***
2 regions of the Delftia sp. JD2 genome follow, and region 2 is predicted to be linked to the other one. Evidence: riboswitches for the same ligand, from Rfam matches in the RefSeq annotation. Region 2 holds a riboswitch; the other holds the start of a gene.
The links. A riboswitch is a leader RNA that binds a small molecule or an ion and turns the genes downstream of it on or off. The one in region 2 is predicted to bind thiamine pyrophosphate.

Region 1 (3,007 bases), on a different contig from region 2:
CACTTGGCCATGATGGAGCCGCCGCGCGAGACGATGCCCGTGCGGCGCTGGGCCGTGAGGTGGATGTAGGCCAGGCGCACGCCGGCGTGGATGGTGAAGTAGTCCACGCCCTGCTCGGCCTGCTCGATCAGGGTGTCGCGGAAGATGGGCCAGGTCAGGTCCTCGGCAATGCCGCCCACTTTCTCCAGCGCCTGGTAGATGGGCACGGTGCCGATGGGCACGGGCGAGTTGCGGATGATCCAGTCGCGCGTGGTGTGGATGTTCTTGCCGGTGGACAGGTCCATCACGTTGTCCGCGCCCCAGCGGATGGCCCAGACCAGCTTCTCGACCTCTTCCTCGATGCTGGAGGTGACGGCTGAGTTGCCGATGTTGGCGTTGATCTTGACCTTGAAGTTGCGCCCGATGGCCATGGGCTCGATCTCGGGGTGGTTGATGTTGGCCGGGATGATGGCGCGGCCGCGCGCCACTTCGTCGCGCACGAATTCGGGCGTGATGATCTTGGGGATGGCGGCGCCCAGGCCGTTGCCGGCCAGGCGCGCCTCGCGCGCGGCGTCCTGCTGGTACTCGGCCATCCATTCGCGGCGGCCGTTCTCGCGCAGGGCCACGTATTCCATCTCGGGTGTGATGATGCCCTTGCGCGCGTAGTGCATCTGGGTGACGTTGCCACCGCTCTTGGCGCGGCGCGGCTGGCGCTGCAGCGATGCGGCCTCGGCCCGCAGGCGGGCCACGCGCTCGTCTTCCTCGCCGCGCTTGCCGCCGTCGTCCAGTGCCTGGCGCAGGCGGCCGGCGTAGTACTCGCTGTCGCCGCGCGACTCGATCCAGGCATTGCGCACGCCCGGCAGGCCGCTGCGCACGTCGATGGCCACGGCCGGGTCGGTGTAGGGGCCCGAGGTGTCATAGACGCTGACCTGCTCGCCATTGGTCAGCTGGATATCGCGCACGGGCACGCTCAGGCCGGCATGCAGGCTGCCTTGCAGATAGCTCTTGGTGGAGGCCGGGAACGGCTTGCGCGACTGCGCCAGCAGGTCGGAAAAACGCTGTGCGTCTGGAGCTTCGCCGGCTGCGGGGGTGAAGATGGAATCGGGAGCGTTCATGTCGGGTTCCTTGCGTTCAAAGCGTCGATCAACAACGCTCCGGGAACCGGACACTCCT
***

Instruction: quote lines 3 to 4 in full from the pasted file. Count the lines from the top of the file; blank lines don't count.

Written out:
Region 1 (3,007 bases), on a different contig from region 2:
CACTTGGCCATGATGGAGCCGCCGCGCGAGACGATGCCCGTGCGGCGCTGGGCCGTGAGGTGGATGTAGGCCAGGCGCACGCCGGCGTGGATGGTGAAGTAGTCCACGCCCTGCTCGGCCTGCTCGATCAGGGTGTCGCGGAAGATGGGCCAGGTCAGGTCCTCGGCAATGCCGCCCACTTTCTCCAGCGCCTGGTAGATGGGCACGGTGCCGATGGGCACGGGCGAGTTGCGGATGATCCAGTCGCGCGTGGTGTGGATGTTCTTGCCGGTGGACAGGTCCATCACGTTGTCCGCGCCCCAGCGGATGGCCCAGACCAGCTTCTCGACCTCTTCCTCGATGCTGGAGGTGACGGCTGAGTTGCCGATGTTGGCGTTGATCTTGACCTTGAAGTTGCGCCCGATGGCCATGGGCTCGATCTCGGGGTGGTTGATGTTGGCCGGGATGATGGCGCGGCCGCGCGCCACTTCGTCGCGCACGAATTCGGGCGTGATGATCTTGGGGATGGCGGCGCCCAGGCCGTTGCCGGCCAGGCGCGCCTCGCGCGCGGCGTCCTGCTGGTACTCGGCCATCCATTCGCGGCGGCCGTTCTCGCGCAGGGCCACGTATTCCATCTCGGGTGTGATGATGCCCTTGCGCGCGTAGTGCATCTGGGTGACGTTGCCACCGCTCTTGGCGCGGCGCGGCTGGCGCTGCAGCGATGCGGCCTCGGCCCGCAGGCGGGCCACGCGCTCGTCTTCCTCGCCGCGCTTGCCGCCGTCGTCCAGTGCCTGGCGCAGGCGGCCGGCGTAGTACTCGCTGTCGCCGCGCGACTCGATCCAGGCATTGCGCACGCCCGGCAGGCCGCTGCGCACGTCGATGGCCACGGCCGGGTCGGTGTAGGGGCCCGAGGTGTCATAGACGCTGACCTGCTCGCCATTGGTCAGCTGGATATCGCGCACGGGCACGCTCAGGCCGGCATGCAGGCTGCCTTGCAGATAGCTCTTGGTGGAGGCCGGGAACGGCTTGCGCGACTGCGCCAGCAGGTCGGAAAAACGCTGTGCGTCTGGAGCTTCGCCGGCTGCGGGGGTGAAGATGGAATCGGGAGCGTTCATGTCGGGTTCCTTGCGTTCAAAGCGTCGATCAACAACGCTCCGGGAACCGGACACTCCT